skip to main content
Show Results with:

Young adolescents’ engagement in dietary behaviour – the impact of gender, socio-economic status, self-efficacy and scientific literacy. Methodological aspects of constructing measures in nutrition literacy research using the Rasch model

1141358 [Peer Reviewed Journal]

Full text available

  • Title:
    Young adolescents’ engagement in dietary behaviour – the impact of gender, socio-economic status, self-efficacy and scientific literacy. Methodological aspects of constructing measures in nutrition literacy research using the Rasch model
  • Author: Guttersrud, Øystein ; Pettersen, Kjell Sverre
  • Found In: 1141358 [Peer Reviewed Journal]
  • Language: Norwegian
  • Description: Objective The present study validates a revised scale measuring individuals’ level of the ‘engagement in dietary behaviour’ aspect of ‘critical nutrition literacy’ and describes how background factors affect this aspect of Norwegian tenth-grade students’ nutrition literacy. Design Data were gathered electronically during a field trial of a standardised sample test in science. Test items and questionnaire constructs were distributed evenly across four electronic field-test booklets. Data management and analysis were performed using the RUMM2030 item analysis package and the IBM SPSS Statistics 20 statistical software package. Setting Students responded on computers at school. Subjects Seven hundred and forty tenth-grade students at twenty-seven randomly sampled public schools were enrolled in the field-test study. The engagement in dietary behaviour scale and the self-efficacy in science scale were distributed to 178 of these students. Results The dietary behaviour scale and the self-efficacy in science scale came out as valid, reliable and well-targeted instruments usable for the construction of measurements. Conclusions Girls and students with high self-efficacy reported higher engagement in dietary behaviour than other students. Socio-economic status and scientific literacy – measured as ability in science by applying an achievement test – did not correlate significantly different from zero with students’ engagement in dietary behaviour.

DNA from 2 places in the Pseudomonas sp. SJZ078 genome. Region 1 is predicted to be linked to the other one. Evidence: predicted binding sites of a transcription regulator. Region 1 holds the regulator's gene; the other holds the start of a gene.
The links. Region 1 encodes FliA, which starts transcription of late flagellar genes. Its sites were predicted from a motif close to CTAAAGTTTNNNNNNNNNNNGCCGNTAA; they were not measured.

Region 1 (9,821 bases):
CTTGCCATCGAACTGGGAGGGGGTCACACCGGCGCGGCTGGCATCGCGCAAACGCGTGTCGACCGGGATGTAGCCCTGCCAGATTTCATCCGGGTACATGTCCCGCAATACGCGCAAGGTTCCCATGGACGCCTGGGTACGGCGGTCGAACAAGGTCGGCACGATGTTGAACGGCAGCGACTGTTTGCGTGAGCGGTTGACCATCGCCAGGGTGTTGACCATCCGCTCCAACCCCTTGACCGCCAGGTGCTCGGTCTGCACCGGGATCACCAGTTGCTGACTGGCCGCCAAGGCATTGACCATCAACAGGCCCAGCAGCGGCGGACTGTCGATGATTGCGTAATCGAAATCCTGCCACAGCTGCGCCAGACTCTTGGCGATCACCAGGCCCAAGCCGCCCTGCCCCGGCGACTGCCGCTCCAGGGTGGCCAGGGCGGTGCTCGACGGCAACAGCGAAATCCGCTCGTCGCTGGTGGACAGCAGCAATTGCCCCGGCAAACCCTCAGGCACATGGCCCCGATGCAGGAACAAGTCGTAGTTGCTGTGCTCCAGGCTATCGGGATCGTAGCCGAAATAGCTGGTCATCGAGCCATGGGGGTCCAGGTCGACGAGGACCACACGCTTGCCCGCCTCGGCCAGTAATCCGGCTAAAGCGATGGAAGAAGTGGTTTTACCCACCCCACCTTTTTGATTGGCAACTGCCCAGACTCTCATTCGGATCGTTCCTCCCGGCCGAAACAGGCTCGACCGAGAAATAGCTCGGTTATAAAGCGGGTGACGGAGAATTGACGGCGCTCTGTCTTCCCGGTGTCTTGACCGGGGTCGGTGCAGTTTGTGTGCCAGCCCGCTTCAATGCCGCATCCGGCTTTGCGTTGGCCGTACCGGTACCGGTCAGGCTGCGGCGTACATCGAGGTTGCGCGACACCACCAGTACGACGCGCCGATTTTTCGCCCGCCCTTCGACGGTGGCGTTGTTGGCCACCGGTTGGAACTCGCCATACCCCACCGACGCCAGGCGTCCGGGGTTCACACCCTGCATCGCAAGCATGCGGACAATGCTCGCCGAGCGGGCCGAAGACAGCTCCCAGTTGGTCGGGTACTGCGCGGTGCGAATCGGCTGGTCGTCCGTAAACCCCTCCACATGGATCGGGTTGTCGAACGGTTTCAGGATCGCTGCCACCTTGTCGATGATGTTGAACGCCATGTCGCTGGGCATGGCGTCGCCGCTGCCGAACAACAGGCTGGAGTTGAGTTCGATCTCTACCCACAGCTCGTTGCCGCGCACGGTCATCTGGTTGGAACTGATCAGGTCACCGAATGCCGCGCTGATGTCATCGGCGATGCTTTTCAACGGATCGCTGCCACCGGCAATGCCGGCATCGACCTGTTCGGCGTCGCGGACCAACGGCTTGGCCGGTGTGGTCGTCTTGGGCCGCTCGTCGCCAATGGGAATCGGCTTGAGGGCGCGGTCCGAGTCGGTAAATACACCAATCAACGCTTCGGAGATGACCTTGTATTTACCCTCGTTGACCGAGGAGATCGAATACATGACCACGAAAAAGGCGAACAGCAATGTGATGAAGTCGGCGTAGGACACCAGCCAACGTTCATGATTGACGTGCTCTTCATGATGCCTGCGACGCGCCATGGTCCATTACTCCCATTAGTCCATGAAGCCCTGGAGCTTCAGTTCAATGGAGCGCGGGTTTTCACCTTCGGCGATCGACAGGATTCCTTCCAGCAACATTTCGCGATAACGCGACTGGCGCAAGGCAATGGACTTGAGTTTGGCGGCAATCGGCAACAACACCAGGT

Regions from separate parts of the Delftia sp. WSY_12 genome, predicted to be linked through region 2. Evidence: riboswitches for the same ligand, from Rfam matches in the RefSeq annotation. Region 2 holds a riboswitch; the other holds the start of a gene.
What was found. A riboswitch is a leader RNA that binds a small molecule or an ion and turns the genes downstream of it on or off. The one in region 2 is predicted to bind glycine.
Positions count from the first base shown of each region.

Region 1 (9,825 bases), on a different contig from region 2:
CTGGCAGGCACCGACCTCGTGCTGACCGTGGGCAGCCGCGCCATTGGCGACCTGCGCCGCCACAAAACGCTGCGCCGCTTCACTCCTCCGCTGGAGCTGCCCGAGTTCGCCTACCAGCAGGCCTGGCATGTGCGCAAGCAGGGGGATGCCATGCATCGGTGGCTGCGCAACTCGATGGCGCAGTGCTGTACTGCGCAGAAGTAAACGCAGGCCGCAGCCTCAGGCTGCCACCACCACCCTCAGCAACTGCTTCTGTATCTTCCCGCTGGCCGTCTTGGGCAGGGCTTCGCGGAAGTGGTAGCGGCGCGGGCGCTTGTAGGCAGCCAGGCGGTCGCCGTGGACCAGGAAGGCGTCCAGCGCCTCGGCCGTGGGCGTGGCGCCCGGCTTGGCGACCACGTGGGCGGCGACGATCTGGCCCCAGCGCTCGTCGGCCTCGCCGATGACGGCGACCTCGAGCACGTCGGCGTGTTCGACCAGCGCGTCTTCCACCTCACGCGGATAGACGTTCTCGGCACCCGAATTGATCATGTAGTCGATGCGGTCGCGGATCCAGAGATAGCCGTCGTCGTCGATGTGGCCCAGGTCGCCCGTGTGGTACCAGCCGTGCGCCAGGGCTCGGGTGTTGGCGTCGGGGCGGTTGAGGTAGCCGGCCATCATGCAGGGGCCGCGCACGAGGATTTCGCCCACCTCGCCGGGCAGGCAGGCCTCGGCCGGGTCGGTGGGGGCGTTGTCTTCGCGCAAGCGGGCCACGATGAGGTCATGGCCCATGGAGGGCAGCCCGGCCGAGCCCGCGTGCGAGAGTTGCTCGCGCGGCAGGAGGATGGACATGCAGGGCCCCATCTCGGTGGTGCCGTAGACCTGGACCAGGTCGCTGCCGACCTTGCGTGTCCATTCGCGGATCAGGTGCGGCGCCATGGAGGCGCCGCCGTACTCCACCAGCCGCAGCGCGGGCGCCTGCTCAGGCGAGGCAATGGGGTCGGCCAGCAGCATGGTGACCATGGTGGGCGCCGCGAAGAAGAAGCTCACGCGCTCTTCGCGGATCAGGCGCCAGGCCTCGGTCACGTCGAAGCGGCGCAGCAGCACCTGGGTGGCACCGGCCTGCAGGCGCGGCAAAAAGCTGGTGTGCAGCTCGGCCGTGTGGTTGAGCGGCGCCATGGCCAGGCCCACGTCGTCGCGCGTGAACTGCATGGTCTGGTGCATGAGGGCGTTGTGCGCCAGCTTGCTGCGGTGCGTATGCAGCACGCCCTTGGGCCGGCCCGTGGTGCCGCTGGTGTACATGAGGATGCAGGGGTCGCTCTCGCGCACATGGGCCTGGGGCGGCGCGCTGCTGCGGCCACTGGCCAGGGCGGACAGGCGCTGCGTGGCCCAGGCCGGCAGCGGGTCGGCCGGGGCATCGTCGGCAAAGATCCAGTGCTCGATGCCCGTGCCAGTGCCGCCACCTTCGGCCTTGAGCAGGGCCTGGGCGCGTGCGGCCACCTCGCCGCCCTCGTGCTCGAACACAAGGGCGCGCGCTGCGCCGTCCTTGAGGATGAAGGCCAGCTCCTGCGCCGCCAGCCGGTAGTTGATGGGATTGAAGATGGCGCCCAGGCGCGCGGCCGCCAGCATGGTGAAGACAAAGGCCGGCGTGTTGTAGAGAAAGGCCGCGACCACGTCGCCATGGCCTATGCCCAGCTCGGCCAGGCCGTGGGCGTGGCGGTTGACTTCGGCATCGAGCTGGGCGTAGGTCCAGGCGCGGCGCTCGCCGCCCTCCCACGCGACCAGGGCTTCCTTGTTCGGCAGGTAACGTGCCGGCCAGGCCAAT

• Identifier: DOI: 10.1017/S1368980014003152

Searching Remote Databases, Please Wait